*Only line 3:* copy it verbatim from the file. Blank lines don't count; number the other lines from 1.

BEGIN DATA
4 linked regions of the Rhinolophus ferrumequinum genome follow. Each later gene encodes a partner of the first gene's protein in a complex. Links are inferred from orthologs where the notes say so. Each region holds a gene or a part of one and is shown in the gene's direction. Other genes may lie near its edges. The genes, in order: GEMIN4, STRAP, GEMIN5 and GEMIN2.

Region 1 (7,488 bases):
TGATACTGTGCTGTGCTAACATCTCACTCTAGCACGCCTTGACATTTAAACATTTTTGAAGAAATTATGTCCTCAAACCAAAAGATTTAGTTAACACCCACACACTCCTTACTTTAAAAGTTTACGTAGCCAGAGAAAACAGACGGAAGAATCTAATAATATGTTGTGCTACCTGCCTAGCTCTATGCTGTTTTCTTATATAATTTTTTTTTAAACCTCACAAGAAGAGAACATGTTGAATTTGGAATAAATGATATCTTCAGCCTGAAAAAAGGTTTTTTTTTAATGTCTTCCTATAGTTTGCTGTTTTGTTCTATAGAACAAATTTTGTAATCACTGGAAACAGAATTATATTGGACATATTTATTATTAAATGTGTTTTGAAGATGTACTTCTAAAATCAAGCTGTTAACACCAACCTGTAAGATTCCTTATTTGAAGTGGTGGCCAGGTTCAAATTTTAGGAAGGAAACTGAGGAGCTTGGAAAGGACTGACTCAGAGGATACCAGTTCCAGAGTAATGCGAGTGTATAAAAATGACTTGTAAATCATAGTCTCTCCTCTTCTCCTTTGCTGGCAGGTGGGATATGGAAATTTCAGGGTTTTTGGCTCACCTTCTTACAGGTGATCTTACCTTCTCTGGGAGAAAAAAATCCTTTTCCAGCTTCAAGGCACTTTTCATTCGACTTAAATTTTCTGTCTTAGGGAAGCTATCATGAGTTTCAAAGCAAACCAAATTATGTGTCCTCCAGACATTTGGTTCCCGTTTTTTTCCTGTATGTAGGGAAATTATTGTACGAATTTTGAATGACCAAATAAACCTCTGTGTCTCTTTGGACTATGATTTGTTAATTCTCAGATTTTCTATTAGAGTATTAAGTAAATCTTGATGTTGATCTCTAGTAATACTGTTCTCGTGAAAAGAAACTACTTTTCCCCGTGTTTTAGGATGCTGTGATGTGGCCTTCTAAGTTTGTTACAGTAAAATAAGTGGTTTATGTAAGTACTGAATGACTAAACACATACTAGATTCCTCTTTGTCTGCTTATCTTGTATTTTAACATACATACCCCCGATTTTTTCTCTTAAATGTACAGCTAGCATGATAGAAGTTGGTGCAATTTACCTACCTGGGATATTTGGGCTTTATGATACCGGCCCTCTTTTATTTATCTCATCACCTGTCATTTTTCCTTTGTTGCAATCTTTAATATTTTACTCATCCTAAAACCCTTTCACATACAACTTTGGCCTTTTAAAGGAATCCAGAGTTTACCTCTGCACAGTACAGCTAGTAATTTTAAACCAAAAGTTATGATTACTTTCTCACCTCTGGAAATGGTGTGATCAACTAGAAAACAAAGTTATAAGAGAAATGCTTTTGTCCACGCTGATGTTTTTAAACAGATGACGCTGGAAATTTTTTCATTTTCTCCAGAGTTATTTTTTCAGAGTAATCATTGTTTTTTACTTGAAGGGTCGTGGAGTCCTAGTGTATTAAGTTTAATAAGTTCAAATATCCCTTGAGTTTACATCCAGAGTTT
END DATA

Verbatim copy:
TGATACTGTGCTGTGCTAACATCTCACTCTAGCACGCCTTGACATTTAAACATTTTTGAAGAAATTATGTCCTCAAACCAAAAGATTTAGTTAACACCCACACACTCCTTACTTTAAAAGTTTACGTAGCCAGAGAAAACAGACGGAAGAATCTAATAATATGTTGTGCTACCTGCCTAGCTCTATGCTGTTTTCTTATATAATTTTTTTTTAAACCTCACAAGAAGAGAACATGTTGAATTTGGAATAAATGATATCTTCAGCCTGAAAAAAGGTTTTTTTTTAATGTCTTCCTATAGTTTGCTGTTTTGTTCTATAGAACAAATTTTGTAATCACTGGAAACAGAATTATATTGGACATATTTATTATTAAATGTGTTTTGAAGATGTACTTCTAAAATCAAGCTGTTAACACCAACCTGTAAGATTCCTTATTTGAAGTGGTGGCCAGGTTCAAATTTTAGGAAGGAAACTGAGGAGCTTGGAAAGGACTGACTCAGAGGATACCAGTTCCAGAGTAATGCGAGTGTATAAAAATGACTTGTAAATCATAGTCTCTCCTCTTCTCCTTTGCTGGCAGGTGGGATATGGAAATTTCAGGGTTTTTGGCTCACCTTCTTACAGGTGATCTTACCTTCTCTGGGAGAAAAAAATCCTTTTCCAGCTTCAAGGCACTTTTCATTCGACTTAAATTTTCTGTCTTAGGGAAGCTATCATGAGTTTCAAAGCAAACCAAATTATGTGTCCTCCAGACATTTGGTTCCCGTTTTTTTCCTGTATGTAGGGAAATTATTGTACGAATTTTGAATGACCAAATAAACCTCTGTGTCTCTTTGGACTATGATTTGTTAATTCTCAGATTTTCTATTAGAGTATTAAGTAAATCTTGATGTTGATCTCTAGTAATACTGTTCTCGTGAAAAGAAACTACTTTTCCCCGTGTTTTAGGATGCTGTGATGTGGCCTTCTAAGTTTGTTACAGTAAAATAAGTGGTTTATGTAAGTACTGAATGACTAAACACATACTAGATTCCTCTTTGTCTGCTTATCTTGTATTTTAACATACATACCCCCGATTTTTTCTCTTAAATGTACAGCTAGCATGATAGAAGTTGGTGCAATTTACCTACCTGGGATATTTGGGCTTTATGATACCGGCCCTCTTTTATTTATCTCATCACCTGTCATTTTTCCTTTGTTGCAATCTTTAATATTTTACTCATCCTAAAACCCTTTCACATACAACTTTGGCCTTTTAAAGGAATCCAGAGTTTACCTCTGCACAGTACAGCTAGTAATTTTAAACCAAAAGTTATGATTACTTTCTCACCTCTGGAAATGGTGTGATCAACTAGAAAACAAAGTTATAAGAGAAATGCTTTTGTCCACGCTGATGTTTTTAAACAGATGACGCTGGAAATTTTTTCATTTTCTCCAGAGTTATTTTTTCAGAGTAATCATTGTTTTTTACTTGAAGGGTCGTGGAGTCCTAGTGTATTAAGTTTAATAAGTTCAAATATCCCTTGAGTTTACATCCAGAGTTT